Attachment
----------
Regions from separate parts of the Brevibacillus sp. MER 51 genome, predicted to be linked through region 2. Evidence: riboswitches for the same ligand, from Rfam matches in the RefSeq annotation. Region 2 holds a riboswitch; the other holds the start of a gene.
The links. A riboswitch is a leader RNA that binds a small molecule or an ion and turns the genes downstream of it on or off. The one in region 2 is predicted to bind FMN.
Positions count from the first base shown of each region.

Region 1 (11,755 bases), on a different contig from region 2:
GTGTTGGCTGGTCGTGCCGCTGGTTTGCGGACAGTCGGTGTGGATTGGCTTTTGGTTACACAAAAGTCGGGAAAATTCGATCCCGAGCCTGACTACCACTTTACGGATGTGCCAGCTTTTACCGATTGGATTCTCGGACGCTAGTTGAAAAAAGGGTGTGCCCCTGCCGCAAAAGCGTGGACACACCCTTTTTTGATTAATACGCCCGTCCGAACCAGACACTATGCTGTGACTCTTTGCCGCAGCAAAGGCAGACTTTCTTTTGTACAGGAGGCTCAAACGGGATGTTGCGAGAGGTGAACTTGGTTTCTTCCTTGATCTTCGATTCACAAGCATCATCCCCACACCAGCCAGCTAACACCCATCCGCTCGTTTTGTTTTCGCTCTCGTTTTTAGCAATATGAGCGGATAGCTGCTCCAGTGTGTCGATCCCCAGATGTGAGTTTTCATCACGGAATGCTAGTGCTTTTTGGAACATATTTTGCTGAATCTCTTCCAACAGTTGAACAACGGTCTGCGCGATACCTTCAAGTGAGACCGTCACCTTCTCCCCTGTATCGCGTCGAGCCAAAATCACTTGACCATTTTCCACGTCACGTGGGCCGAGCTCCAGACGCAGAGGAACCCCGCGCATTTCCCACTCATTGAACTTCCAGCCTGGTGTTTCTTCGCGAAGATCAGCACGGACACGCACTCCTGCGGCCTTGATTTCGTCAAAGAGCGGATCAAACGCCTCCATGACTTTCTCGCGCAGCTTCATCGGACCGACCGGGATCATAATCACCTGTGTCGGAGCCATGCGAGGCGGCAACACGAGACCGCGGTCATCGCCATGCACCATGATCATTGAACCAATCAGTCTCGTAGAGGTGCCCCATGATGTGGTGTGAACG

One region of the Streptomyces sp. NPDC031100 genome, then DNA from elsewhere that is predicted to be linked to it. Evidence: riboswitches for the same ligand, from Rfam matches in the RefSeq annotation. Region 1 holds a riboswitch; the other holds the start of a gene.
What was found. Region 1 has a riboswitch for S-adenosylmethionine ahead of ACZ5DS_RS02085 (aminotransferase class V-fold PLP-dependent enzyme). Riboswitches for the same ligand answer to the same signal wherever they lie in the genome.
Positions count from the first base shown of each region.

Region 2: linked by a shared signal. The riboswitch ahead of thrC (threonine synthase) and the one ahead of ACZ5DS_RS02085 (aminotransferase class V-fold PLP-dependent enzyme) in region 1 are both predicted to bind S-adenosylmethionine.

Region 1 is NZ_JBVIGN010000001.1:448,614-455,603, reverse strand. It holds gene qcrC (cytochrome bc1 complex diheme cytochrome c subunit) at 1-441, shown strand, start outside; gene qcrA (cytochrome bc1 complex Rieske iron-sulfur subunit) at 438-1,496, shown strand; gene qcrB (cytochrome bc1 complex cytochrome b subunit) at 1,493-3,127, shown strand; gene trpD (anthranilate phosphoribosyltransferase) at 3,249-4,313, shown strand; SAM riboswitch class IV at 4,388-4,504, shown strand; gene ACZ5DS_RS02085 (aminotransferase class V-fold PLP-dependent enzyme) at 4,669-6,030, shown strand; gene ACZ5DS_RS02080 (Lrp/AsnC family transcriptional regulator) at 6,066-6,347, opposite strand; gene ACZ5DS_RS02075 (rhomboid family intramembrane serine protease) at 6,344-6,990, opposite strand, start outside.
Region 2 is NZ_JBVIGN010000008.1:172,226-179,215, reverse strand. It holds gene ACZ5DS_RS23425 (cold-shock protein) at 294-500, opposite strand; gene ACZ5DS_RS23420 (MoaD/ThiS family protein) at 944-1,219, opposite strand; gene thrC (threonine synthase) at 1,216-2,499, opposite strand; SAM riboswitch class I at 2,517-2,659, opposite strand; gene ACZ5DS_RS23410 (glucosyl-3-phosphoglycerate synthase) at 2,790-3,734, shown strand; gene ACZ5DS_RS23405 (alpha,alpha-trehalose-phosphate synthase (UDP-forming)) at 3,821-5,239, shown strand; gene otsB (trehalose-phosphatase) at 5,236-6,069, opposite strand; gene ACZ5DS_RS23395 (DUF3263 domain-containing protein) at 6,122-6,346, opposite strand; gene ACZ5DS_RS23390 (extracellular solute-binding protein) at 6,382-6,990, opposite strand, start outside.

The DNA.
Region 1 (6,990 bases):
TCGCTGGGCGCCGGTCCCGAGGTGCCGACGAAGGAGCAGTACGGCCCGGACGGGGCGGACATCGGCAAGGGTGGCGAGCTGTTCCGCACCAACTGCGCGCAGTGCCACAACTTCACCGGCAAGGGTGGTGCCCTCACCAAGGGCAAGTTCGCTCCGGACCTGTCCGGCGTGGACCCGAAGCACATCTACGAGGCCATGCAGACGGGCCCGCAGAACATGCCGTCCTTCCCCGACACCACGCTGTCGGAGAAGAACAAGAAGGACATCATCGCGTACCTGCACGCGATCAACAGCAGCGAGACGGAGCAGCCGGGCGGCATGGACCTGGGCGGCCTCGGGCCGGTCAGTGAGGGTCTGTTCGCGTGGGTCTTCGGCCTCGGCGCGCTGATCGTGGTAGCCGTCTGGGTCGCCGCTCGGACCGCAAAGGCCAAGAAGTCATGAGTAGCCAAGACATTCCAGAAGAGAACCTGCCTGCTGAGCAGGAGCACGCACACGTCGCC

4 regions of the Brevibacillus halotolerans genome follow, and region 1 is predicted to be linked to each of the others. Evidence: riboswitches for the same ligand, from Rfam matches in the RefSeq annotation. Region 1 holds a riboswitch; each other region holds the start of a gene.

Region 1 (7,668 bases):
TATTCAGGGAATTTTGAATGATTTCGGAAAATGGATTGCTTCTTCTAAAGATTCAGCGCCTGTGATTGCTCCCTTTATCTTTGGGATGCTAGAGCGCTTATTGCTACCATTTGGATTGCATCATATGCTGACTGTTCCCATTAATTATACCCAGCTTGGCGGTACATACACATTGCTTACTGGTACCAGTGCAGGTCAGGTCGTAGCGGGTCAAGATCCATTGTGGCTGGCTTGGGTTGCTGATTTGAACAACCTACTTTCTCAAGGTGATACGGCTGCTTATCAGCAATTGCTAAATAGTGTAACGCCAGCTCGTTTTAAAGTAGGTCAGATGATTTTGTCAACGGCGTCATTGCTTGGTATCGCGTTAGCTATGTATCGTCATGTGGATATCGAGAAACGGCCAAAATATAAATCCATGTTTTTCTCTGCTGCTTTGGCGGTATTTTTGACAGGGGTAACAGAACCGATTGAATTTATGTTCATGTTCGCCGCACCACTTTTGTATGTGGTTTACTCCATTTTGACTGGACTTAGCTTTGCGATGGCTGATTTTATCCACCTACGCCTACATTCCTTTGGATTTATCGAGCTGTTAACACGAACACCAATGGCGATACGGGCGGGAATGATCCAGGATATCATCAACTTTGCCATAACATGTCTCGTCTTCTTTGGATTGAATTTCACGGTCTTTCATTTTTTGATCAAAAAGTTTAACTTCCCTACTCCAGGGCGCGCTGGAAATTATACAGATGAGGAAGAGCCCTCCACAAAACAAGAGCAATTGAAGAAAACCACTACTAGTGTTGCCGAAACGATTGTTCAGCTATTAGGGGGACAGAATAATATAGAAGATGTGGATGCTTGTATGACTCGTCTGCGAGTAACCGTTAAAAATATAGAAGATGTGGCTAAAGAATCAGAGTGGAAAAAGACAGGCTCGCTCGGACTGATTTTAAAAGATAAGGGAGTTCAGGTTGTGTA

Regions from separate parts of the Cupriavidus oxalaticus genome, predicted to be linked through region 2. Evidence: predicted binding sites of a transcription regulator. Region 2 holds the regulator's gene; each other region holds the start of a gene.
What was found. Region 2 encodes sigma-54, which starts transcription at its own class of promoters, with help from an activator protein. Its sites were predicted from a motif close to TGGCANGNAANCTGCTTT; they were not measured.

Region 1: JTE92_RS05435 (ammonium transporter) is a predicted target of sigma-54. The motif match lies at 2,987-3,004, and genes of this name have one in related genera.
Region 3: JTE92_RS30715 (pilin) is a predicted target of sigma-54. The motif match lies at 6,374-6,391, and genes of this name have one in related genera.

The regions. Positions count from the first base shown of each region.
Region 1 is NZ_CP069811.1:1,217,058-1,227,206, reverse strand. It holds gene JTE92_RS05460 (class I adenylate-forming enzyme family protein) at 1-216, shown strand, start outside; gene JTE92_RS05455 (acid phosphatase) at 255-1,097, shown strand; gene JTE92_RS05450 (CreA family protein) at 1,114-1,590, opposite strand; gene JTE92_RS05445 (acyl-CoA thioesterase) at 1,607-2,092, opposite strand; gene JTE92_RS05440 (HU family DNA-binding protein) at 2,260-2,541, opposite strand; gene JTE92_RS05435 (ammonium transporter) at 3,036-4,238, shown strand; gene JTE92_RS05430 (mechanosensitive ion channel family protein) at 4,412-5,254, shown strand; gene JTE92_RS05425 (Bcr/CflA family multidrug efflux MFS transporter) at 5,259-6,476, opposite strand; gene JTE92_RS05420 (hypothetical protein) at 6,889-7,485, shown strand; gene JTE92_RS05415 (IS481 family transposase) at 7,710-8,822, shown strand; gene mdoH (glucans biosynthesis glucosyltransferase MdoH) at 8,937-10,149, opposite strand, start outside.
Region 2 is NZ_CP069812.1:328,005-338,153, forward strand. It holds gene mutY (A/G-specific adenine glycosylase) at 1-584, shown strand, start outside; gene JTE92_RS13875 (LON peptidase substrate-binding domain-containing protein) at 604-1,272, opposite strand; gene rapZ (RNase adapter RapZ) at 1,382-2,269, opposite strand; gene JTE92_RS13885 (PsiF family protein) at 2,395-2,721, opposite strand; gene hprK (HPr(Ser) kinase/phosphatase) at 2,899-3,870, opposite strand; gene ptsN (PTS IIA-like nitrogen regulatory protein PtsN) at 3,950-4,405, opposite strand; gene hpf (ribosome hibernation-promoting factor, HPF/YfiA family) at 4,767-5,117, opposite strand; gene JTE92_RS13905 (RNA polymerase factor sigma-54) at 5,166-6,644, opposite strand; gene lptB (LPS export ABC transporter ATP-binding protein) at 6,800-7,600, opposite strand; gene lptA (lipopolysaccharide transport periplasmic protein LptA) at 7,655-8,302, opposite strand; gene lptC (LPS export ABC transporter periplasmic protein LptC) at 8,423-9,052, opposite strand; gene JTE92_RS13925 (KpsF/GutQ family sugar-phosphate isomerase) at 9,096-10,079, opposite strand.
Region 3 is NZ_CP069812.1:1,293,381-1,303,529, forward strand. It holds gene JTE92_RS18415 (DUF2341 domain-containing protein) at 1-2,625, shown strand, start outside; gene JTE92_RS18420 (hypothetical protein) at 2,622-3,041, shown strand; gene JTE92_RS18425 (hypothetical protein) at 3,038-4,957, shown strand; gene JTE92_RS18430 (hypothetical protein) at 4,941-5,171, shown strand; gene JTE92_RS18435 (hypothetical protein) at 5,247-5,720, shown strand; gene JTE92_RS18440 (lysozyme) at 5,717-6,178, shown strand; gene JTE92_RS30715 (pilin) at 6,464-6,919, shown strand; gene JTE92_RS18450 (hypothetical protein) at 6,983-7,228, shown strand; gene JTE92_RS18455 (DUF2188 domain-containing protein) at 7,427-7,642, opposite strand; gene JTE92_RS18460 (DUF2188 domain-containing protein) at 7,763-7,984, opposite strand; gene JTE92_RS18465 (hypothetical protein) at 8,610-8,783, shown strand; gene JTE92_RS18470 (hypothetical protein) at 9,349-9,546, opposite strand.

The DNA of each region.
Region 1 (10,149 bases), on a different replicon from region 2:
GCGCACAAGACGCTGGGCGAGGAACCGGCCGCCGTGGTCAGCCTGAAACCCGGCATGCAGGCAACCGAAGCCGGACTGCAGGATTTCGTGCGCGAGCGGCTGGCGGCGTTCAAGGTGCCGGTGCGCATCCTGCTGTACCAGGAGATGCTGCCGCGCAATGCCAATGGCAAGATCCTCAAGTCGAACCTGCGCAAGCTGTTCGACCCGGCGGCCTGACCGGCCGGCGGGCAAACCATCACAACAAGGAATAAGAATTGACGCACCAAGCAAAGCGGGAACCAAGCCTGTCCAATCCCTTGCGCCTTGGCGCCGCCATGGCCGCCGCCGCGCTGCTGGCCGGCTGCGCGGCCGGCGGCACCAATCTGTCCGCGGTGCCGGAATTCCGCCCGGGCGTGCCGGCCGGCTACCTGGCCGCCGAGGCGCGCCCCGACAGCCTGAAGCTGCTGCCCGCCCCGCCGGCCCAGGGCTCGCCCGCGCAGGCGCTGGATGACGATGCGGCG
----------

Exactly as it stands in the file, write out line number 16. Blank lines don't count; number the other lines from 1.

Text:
Region 1 (7,668 bases):